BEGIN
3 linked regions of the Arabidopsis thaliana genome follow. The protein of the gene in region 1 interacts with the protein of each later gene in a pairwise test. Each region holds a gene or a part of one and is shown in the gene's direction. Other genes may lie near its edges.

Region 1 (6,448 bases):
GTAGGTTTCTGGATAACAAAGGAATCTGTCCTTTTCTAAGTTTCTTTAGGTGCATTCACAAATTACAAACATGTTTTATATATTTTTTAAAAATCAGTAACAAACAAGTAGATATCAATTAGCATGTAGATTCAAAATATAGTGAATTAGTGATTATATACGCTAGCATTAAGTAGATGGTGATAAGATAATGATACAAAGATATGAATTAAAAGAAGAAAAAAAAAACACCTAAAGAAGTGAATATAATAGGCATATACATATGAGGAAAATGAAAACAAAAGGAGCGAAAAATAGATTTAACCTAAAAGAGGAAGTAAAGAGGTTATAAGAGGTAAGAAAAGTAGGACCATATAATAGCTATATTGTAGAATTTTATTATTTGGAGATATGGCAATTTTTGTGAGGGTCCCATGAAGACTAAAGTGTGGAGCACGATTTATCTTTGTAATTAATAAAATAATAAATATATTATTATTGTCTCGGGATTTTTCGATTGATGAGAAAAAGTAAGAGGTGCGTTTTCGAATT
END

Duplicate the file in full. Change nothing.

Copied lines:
3 linked regions of the Arabidopsis thaliana genome follow. The protein of the gene in region 1 interacts with the protein of each later gene in a pairwise test. Each region holds a gene or a part of one and is shown in the gene's direction. Other genes may lie near its edges.

Region 1 (6,448 bases):
GTAGGTTTCTGGATAACAAAGGAATCTGTCCTTTTCTAAGTTTCTTTAGGTGCATTCACAAATTACAAACATGTTTTATATATTTTTTAAAAATCAGTAACAAACAAGTAGATATCAATTAGCATGTAGATTCAAAATATAGTGAATTAGTGATTATATACGCTAGCATTAAGTAGATGGTGATAAGATAATGATACAAAGATATGAATTAAAAGAAGAAAAAAAAAACACCTAAAGAAGTGAATATAATAGGCATATACATATGAGGAAAATGAAAACAAAAGGAGCGAAAAATAGATTTAACCTAAAAGAGGAAGTAAAGAGGTTATAAGAGGTAAGAAAAGTAGGACCATATAATAGCTATATTGTAGAATTTTATTATTTGGAGATATGGCAATTTTTGTGAGGGTCCCATGAAGACTAAAGTGTGGAGCACGATTTATCTTTGTAATTAATAAAATAATAAATATATTATTATTGTCTCGGGATTTTTCGATTGATGAGAAAAAGTAAGAGGTGCGTTTTCGAATT